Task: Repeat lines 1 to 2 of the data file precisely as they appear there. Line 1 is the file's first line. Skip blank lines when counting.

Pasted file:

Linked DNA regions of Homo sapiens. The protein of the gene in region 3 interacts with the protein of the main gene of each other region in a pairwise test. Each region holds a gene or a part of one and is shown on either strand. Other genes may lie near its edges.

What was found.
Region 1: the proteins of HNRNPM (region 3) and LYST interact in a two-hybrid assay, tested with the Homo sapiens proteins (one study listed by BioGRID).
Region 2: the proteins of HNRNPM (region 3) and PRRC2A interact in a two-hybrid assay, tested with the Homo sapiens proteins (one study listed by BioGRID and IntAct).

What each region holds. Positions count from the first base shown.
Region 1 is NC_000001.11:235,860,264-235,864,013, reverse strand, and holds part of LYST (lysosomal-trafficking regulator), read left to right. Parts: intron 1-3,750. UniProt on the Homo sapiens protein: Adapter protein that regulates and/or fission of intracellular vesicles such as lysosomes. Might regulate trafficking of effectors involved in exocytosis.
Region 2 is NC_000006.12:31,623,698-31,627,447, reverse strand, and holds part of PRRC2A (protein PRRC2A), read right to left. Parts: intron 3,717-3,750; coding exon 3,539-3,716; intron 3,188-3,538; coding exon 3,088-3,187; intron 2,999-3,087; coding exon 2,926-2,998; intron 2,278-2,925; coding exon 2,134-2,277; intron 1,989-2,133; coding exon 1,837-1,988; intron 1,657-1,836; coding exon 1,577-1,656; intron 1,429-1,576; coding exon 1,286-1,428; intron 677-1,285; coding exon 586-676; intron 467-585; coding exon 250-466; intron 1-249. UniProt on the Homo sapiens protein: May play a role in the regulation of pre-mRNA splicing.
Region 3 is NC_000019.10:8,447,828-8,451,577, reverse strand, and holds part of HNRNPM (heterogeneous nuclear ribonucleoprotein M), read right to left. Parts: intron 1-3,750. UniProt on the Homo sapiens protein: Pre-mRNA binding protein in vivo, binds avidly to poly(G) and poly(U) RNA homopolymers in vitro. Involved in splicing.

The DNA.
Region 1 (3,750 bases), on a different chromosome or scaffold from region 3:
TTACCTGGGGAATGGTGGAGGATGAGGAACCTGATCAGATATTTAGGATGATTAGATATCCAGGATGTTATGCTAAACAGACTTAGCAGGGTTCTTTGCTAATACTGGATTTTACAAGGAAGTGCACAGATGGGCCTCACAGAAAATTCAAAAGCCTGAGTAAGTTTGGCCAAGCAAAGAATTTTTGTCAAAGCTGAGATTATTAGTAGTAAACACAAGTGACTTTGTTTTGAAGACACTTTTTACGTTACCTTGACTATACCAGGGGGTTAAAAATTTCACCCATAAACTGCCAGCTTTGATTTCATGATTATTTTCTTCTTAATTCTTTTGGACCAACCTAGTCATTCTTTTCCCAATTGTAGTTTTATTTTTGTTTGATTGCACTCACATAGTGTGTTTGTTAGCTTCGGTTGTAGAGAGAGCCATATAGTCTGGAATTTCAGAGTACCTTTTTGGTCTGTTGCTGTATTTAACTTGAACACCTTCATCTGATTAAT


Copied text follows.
Linked DNA regions of Homo sapiens. The protein of the gene in region 3 interacts with the protein of the main gene of each other region in a pairwise test. Each region holds a gene or a part of one and is shown on either strand. Other genes may lie near its edges.

What was found.